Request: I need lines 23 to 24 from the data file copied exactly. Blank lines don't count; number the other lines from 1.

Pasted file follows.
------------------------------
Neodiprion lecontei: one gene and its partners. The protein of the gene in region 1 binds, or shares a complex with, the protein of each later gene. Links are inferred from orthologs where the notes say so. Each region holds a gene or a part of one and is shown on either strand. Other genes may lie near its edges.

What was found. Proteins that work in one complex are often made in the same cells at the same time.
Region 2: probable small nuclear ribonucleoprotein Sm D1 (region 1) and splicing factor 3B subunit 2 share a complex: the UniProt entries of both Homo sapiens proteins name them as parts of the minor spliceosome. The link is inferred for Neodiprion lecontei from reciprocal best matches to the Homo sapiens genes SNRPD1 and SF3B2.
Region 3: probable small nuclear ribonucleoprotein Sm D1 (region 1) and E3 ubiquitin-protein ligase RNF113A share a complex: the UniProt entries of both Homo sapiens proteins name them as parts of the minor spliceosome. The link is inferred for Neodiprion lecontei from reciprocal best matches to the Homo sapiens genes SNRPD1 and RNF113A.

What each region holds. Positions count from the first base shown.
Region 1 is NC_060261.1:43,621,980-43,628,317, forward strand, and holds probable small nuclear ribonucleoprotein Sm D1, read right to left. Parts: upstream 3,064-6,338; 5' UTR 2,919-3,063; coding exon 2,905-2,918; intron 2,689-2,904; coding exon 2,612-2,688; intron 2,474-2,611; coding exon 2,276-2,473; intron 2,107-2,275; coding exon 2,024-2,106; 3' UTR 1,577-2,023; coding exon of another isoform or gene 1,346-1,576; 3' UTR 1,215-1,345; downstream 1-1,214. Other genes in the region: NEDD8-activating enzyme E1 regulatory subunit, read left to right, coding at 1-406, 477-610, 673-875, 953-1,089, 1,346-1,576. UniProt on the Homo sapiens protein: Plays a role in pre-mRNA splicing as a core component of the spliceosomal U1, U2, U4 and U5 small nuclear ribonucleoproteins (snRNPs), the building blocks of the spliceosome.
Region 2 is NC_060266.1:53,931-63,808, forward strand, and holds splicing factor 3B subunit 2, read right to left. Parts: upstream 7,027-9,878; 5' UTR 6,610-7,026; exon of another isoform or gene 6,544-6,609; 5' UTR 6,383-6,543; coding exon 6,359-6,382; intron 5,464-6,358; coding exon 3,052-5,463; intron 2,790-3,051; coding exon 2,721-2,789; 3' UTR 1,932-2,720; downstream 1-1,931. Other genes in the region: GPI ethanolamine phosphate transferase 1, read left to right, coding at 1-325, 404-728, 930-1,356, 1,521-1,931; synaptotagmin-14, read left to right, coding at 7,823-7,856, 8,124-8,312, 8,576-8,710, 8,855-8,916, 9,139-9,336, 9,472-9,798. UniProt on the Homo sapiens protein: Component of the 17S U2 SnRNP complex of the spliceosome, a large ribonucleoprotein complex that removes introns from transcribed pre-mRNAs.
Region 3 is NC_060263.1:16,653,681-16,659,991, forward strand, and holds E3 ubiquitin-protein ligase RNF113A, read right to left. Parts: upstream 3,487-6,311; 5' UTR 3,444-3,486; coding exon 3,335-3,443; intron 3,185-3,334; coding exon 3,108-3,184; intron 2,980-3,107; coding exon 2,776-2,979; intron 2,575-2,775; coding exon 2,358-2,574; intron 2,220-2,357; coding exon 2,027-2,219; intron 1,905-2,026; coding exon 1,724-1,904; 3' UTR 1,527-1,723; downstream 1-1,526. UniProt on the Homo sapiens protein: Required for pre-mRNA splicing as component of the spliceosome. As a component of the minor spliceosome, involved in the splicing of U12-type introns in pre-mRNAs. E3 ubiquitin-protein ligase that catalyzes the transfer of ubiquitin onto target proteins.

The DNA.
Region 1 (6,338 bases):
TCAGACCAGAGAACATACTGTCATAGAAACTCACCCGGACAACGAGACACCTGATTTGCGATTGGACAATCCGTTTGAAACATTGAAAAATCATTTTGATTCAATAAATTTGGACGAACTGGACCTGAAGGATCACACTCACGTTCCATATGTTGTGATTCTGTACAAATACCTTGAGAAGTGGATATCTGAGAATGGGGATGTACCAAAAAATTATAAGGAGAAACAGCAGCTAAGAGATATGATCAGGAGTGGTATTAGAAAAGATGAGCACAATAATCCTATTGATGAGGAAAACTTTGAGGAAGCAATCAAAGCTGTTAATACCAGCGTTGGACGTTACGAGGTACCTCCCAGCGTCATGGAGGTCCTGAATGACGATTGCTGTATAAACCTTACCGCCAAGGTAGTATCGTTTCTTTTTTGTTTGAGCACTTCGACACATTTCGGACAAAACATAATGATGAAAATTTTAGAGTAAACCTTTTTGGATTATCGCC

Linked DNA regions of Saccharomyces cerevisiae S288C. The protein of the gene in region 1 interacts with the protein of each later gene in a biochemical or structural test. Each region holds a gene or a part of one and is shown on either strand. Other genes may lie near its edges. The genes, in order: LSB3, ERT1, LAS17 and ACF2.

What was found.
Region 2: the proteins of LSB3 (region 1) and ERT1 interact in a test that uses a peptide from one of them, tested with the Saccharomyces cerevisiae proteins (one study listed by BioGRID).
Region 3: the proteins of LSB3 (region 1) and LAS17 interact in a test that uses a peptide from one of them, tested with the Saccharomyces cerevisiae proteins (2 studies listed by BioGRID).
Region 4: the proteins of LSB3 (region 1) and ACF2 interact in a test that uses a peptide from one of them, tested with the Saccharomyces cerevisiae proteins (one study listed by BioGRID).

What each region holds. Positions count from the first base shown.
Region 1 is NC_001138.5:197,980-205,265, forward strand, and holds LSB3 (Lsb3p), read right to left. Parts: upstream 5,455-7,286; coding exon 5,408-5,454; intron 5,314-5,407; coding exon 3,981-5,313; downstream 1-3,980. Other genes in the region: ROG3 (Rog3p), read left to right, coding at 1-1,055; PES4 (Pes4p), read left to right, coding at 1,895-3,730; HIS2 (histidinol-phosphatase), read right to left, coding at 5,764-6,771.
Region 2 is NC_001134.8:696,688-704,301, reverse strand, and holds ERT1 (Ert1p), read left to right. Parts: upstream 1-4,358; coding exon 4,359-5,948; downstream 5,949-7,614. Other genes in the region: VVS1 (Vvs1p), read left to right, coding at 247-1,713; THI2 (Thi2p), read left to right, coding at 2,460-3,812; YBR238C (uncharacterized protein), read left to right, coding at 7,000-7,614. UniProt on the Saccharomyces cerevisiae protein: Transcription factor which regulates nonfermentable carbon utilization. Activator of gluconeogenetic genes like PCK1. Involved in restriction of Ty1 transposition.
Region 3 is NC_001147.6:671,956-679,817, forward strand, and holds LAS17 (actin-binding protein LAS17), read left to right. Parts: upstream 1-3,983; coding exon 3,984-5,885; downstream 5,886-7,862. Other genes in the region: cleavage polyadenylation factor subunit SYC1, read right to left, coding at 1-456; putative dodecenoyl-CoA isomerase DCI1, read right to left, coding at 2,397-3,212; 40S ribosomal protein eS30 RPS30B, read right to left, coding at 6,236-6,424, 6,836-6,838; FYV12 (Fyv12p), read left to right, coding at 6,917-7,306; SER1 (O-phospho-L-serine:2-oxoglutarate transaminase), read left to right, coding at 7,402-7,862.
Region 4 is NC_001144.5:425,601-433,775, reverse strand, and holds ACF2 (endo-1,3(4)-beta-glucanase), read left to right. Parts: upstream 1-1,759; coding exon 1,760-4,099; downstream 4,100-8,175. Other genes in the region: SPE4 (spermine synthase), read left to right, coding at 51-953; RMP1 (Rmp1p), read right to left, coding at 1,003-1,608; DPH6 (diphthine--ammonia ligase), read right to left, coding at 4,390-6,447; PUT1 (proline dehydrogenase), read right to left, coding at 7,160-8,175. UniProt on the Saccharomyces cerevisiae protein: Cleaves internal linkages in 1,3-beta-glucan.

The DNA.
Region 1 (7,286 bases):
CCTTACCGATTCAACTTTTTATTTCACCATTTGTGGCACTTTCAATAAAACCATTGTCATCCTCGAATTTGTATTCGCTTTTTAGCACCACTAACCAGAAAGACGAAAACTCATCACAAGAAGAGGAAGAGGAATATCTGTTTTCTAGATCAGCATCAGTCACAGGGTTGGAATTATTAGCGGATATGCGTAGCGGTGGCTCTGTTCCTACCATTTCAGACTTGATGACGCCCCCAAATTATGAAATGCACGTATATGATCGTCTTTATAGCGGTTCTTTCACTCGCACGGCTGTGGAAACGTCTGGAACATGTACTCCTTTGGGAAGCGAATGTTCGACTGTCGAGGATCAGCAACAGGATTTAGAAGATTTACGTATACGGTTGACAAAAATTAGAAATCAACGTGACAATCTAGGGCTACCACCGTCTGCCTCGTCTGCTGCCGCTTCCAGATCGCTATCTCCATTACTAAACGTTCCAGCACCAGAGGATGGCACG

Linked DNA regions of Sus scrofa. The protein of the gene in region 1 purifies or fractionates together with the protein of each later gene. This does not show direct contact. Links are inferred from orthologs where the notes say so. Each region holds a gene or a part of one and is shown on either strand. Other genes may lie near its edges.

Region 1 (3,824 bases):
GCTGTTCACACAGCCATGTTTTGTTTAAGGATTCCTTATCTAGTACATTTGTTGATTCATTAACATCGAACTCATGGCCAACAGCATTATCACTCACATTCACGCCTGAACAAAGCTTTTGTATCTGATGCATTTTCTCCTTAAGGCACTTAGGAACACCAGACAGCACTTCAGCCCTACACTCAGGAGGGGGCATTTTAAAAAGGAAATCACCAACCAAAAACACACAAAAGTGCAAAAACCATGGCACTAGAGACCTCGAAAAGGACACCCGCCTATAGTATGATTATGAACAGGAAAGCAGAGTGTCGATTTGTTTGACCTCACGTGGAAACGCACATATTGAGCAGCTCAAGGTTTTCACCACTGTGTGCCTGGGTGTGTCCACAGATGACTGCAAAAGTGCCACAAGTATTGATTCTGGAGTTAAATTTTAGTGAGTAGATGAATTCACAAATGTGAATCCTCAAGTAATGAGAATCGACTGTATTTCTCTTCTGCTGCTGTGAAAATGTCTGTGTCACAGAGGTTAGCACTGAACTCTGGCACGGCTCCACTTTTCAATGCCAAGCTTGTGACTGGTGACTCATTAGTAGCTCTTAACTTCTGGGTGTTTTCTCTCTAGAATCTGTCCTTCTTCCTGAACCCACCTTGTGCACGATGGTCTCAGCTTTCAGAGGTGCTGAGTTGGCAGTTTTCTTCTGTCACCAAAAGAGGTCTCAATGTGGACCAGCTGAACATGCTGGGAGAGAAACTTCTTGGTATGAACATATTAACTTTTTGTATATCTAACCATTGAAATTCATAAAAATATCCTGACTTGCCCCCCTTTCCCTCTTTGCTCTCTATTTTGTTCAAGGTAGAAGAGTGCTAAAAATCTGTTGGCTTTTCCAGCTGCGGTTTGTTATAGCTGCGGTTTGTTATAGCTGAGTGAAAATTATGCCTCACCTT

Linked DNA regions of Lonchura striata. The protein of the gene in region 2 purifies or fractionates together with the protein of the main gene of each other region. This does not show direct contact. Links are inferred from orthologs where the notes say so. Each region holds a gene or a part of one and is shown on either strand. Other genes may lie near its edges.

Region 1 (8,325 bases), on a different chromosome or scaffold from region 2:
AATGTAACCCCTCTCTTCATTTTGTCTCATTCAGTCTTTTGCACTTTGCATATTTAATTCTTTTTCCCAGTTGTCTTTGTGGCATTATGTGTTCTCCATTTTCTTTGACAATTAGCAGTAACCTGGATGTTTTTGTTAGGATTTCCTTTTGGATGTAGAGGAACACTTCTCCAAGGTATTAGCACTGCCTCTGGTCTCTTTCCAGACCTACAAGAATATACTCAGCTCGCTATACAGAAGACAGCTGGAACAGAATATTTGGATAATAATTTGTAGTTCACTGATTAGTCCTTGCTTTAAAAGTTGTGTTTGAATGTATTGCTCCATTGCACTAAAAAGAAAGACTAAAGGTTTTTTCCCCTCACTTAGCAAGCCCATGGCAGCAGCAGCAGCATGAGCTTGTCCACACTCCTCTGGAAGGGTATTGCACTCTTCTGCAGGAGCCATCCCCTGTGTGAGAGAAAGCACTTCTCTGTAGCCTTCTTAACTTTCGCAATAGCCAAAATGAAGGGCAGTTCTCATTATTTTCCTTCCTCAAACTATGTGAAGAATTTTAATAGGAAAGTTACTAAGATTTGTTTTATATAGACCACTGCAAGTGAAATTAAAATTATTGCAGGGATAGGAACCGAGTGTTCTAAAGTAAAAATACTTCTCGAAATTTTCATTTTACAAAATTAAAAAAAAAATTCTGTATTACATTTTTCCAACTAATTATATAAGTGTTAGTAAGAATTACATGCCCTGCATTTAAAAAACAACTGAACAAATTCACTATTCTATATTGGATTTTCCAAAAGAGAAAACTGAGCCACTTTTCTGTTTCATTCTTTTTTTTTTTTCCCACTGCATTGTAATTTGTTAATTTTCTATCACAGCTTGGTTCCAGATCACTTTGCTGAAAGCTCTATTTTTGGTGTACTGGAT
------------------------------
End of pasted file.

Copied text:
Region 1 (7,286 bases):
CCTTACCGATTCAACTTTTTATTTCACCATTTGTGGCACTTTCAATAAAACCATTGTCATCCTCGAATTTGTATTCGCTTTTTAGCACCACTAACCAGAAAGACGAAAACTCATCACAAGAAGAGGAAGAGGAATATCTGTTTTCTAGATCAGCATCAGTCACAGGGTTGGAATTATTAGCGGATATGCGTAGCGGTGGCTCTGTTCCTACCATTTCAGACTTGATGACGCCCCCAAATTATGAAATGCACGTATATGATCGTCTTTATAGCGGTTCTTTCACTCGCACGGCTGTGGAAACGTCTGGAACATGTACTCCTTTGGGAAGCGAATGTTCGACTGTCGAGGATCAGCAACAGGATTTAGAAGATTTACGTATACGGTTGACAAAAATTAGAAATCAACGTGACAATCTAGGGCTACCACCGTCTGCCTCGTCTGCTGCCGCTTCCAGATCGCTATCTCCATTACTAAACGTTCCAGCACCAGAGGATGGCACG